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Diary of Charles Francis Adams, 1861

Wednesday 20th

20 November 1861

Friday 22d

22 November 1861
21 November 1861
Thursday 21st

Mild and fine. My day was spent in preparing the draught of a note to Lord Russell The instruction I received was the one which he mentioned as having been read by Mr Seward to Lord Lyons, who of course retained a recollection of it. The common course would have been for me to copy it and send it to the Foreign Office. I have preferred to remould the substance, and to modify the argument, so that whilst losing none of its force, it might be stripped of some of its acrid character. If these difficulties end in a breach it is of the utmost importance that the record be clear. In the midst of my labours, I received from the consul at Southampton a telegram announcing that the rebel Steamer Nashville was just arrived there after having taken and burnt the merchant ship Harry Birch, whilst on its way from Havre to New York. Here is a sudden turn of the wheel of fortune, but291 to what consequences to lead is impossible to divine. The excitement in America, when the news gets out will be prodigious, especially among the merchants, and if the government here should persevere in its course of indifference, the demand for my recall will be universal. So I may as well be making preparations for that contingency. My reflections were all so much disturbed that I could do little more than prepare draft of the mere mechanical despatches. Before dinner Mr Morse came in, and then Captain Nelson, the master of the Henry Birch, whom the Consul had sent up to tell his story. As he went on with the detail of the capture, and the conduct of the master of the steamer my hope of extrication from this difficulty removed. I directed Captain Nelson to appear before Mr Morse tomorrow evening and make oath to the statement given this evening and to send it up at as early an hour as possible tomorrow that I might adopt it as the basis of a representative to Lord Russell. All this will require calmness and energy. Am I equal to it? For myself I feel no fears. I must save my country from getting embroiled here if I can; but the task is difficult. In the evening Mrs Adams and I went by invitation to Lady Palmerston’s. A few persons only, after one of her dinners. We had been invited to dine ourselves last Saturday, and are again invited next Saturday Evening. This civility is so significant that it must by no means be declined. I knew very few persons. Only the Marquis d’Azeglio, Sir Roderick Murchison, and perhaps one or two more. But strange as it may be, four or five persons entered into conversation with me without any presentation. Such a thing has not been known to me in England. I touched Lord Palmerston a little on the event of the day, and reminded him of the connection which the Nashville had with our former conversation. He seemed good natured and rather decisive to get information as to grounds on which to act. I told him that I should probably send in a note tomorrow. Home by midnight.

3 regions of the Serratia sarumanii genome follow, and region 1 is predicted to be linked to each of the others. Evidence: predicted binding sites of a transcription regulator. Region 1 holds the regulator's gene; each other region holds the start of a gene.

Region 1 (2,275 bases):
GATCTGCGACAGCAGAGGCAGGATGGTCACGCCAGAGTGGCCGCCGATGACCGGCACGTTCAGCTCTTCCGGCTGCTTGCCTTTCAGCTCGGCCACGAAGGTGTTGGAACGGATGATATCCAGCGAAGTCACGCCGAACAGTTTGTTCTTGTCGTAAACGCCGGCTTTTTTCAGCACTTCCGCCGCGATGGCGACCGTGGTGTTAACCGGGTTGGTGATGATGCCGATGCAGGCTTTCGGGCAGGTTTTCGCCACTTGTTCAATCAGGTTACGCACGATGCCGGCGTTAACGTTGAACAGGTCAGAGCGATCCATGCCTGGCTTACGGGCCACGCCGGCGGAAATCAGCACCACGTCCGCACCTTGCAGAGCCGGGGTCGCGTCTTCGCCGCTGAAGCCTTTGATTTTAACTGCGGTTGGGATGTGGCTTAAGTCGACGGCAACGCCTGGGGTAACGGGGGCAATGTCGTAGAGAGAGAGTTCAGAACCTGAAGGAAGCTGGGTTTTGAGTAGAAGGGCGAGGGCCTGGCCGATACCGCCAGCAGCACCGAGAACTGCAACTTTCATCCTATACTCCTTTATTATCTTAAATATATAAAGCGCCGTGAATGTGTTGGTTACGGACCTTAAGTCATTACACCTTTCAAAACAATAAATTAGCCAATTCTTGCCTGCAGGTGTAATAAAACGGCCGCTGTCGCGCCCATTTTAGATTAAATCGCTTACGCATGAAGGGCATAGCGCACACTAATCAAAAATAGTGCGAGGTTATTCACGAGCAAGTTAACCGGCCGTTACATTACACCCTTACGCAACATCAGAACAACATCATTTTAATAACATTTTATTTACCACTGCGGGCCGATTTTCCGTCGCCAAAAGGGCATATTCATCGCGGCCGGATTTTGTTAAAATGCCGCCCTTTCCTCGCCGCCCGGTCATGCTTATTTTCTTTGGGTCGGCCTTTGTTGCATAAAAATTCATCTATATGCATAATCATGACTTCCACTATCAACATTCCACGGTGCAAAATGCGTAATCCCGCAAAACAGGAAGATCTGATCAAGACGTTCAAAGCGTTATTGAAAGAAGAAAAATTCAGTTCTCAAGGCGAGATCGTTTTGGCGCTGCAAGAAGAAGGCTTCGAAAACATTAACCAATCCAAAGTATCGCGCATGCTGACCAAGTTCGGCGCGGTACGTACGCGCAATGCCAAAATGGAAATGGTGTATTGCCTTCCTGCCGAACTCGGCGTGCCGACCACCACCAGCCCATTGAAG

Cite web page as:

Charles Francis Adams, Sr., [date of entry], diary, in Charles Francis Adams, Sr.: The Civil War Diaries (Unverified Transcriptions). Boston: Massachusetts Historical Society, 2015. http://www.masshist.org/publications/cfa-civil-war/view?id=DCA61d325